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Will the Reserve Bank of Australia (‘RBA’) need to recalibrate its aggressive rate hiking strategy?
That question was put to Mark Bouris and many others following economic developments in the United States which has caused many to suggest that central banks across the globe will need to rethink their rate hiking strategy as a tool to control inflation.
Bouris was quizzed by Sky News host Peter Stefanovic on whether the RBA will look to cut interest rates in the wake of some major banks in the US collapsing as a result of interest rate hikes.
Bouris said that bank collapses are “exactly what happens” following aggressive rate hikes.
“You only have to go back to the GFC period when interest rates prior to the GFC were very, very high, then all of a sudden, you get collapses like Lehman Brothers.”
“Every time central banks hike rates at speed, particularly at the speed they have been hiking rates at the moment, something breaks. And that’s the whole program, the program is to break something.”
“It’s either to break our desire to spend more money, or something in the system will break because the system can’t handle it, which has happened in the US.”
“So my gut feeling is the RBA will be well aware of what’s just happened to the US. I’d be saying they don’t want to break anything here in Australia, not that our banks here are anywhere near the way they are in the US, our banks are much better managed and regulated.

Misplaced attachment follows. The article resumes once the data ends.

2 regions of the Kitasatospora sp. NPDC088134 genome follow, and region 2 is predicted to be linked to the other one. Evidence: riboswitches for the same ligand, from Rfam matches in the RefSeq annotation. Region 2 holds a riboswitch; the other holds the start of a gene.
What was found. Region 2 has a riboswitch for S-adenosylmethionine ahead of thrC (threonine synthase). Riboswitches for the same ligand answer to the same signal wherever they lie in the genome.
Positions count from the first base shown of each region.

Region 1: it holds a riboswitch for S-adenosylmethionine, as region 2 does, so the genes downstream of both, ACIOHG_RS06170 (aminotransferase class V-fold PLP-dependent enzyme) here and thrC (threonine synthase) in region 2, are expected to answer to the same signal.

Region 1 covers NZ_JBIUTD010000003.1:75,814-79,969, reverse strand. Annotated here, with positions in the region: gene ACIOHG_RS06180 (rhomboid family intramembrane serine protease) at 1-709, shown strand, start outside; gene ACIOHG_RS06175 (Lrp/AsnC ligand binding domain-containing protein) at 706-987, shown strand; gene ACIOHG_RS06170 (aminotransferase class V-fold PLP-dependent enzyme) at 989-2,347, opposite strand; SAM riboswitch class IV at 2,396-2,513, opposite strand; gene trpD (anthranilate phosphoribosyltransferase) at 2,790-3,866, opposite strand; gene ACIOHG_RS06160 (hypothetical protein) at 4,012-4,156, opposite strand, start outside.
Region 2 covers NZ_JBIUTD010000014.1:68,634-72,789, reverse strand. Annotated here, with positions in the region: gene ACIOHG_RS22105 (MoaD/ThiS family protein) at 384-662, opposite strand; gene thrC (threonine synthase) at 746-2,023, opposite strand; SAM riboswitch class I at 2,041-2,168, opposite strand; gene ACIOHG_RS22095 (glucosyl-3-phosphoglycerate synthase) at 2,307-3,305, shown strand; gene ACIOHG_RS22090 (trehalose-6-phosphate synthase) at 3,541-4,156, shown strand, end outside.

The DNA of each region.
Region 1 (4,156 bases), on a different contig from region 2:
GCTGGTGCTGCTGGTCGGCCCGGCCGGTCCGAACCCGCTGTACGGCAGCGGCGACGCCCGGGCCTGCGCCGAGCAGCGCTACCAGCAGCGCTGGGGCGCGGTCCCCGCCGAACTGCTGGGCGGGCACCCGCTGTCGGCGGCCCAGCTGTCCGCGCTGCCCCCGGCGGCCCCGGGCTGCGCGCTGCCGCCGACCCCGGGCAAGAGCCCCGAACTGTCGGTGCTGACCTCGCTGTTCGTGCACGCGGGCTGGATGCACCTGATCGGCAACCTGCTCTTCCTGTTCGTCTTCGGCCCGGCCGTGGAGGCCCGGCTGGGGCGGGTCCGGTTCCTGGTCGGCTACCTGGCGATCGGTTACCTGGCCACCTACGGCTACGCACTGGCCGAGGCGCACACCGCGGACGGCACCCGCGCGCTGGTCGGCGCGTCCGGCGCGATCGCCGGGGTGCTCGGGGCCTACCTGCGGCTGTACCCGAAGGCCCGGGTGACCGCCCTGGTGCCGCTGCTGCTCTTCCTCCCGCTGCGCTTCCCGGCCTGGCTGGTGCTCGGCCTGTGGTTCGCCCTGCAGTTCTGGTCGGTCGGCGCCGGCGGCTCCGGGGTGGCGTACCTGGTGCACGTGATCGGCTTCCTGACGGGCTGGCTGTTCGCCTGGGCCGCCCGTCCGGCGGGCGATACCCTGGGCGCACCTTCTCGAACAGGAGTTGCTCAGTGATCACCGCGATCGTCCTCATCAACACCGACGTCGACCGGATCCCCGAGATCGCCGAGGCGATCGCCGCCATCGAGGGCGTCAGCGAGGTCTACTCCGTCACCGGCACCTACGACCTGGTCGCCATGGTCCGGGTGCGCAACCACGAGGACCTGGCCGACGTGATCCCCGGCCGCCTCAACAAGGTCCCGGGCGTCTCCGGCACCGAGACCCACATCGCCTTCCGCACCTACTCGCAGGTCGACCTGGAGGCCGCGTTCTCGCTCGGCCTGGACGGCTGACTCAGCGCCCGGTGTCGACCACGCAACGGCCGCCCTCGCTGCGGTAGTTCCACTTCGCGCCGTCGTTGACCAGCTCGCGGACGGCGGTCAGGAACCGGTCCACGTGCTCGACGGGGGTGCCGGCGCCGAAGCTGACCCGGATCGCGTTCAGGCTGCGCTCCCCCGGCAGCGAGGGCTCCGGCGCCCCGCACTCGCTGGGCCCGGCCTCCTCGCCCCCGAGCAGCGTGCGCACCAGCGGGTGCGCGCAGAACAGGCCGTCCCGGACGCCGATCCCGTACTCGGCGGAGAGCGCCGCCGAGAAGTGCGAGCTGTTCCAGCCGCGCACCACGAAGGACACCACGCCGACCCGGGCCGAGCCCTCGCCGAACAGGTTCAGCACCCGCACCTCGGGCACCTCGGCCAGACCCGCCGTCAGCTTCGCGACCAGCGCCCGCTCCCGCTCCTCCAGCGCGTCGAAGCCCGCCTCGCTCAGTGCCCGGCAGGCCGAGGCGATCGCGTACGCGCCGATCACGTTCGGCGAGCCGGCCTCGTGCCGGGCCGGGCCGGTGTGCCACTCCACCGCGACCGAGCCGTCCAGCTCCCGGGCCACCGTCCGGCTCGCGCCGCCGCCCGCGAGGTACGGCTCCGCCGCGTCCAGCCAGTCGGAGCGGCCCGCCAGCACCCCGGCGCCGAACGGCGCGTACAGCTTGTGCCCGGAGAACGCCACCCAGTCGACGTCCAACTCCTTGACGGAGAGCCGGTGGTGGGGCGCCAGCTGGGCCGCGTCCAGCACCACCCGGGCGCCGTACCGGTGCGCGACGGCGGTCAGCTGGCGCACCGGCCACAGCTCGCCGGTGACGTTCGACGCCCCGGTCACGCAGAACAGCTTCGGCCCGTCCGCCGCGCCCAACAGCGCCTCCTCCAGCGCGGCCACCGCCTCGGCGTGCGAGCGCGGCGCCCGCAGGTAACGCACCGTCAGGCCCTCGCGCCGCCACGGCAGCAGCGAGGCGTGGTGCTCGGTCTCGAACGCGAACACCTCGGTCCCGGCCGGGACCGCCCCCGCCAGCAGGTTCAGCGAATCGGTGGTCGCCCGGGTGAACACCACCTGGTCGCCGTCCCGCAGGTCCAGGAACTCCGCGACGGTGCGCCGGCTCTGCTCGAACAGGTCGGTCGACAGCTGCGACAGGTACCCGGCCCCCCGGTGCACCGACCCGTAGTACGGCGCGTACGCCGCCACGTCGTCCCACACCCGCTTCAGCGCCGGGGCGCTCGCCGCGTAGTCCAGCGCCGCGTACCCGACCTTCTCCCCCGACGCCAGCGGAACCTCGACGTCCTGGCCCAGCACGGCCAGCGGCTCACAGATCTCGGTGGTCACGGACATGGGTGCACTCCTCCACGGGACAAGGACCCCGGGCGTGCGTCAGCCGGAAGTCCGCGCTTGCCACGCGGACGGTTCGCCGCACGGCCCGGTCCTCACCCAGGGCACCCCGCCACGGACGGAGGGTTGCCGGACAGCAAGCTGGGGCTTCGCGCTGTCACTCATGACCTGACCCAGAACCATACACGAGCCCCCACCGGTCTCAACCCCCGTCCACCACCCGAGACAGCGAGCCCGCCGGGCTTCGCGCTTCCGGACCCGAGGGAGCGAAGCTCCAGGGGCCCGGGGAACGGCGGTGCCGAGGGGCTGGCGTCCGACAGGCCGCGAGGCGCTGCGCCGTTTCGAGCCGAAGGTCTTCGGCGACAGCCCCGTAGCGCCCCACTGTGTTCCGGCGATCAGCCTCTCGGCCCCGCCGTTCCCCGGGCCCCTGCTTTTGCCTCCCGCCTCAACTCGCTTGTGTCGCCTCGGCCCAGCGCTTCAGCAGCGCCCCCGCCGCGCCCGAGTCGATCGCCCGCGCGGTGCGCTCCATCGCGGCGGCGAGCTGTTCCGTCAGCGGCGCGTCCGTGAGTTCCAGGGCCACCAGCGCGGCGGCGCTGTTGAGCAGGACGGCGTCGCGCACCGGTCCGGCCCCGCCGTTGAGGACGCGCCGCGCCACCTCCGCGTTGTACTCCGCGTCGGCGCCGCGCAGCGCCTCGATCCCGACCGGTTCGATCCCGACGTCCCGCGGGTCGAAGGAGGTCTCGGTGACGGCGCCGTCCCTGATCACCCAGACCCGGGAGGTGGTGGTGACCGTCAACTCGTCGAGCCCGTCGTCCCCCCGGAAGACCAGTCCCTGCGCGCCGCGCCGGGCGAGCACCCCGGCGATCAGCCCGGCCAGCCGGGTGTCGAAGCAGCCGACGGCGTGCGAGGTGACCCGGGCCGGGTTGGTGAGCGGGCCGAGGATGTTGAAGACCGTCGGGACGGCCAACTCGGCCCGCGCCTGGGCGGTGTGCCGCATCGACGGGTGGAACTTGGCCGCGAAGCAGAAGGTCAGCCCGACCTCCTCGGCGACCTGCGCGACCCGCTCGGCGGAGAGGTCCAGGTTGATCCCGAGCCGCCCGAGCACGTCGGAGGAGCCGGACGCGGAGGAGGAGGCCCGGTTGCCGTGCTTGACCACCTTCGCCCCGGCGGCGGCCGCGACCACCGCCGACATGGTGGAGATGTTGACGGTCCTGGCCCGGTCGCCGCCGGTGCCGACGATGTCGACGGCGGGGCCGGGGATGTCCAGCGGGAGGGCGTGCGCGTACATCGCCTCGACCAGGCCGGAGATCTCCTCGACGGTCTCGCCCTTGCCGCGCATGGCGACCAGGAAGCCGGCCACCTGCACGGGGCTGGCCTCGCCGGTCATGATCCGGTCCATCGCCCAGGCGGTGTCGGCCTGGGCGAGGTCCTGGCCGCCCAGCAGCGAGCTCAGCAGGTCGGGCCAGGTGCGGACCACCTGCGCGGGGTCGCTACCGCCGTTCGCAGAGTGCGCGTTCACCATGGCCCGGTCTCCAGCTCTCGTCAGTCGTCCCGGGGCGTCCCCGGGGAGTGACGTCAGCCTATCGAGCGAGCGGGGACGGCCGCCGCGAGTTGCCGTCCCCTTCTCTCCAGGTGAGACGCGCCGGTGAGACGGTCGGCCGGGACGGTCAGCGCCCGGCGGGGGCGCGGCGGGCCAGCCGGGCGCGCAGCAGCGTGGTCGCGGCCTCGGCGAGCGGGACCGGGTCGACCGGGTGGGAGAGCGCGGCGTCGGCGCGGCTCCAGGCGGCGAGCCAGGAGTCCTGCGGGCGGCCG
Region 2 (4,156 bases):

“I dare say the RBA wants to be very careful.”
Bouris highlighted that economists are predicting another 0.25% increase to the current cash rate, leaving the official cash rate at 3.85%, but that will be the “terminal rate”. In other words, that will be as high as the official cash rate will go in this rate cycle.
“The terminal rate is now in the market at 3.85%. So in other words, the market is predicting a 25 basis points increase in either the next meeting or the meeting after that. And that’s it,” said Bouris.
This naturally begs the question: can mortgage holders expect interest rate cuts in the near future?
“I’m of the Westpac view,” said Bouris, “we’re likely going to see something up to seven rate reductions towards the latter end of 2024. I think their RBA is going to say, ‘inflation is still not managed, we still need to see the inflation signs reduce. So we’ll stay at 3.60% or 3.85% at the cash rate for a period of time just to break the back of spending.”
“So I think it’s going to take like six to eight months to do that, then we should see rate reductions … I think sometime next year,” he said.
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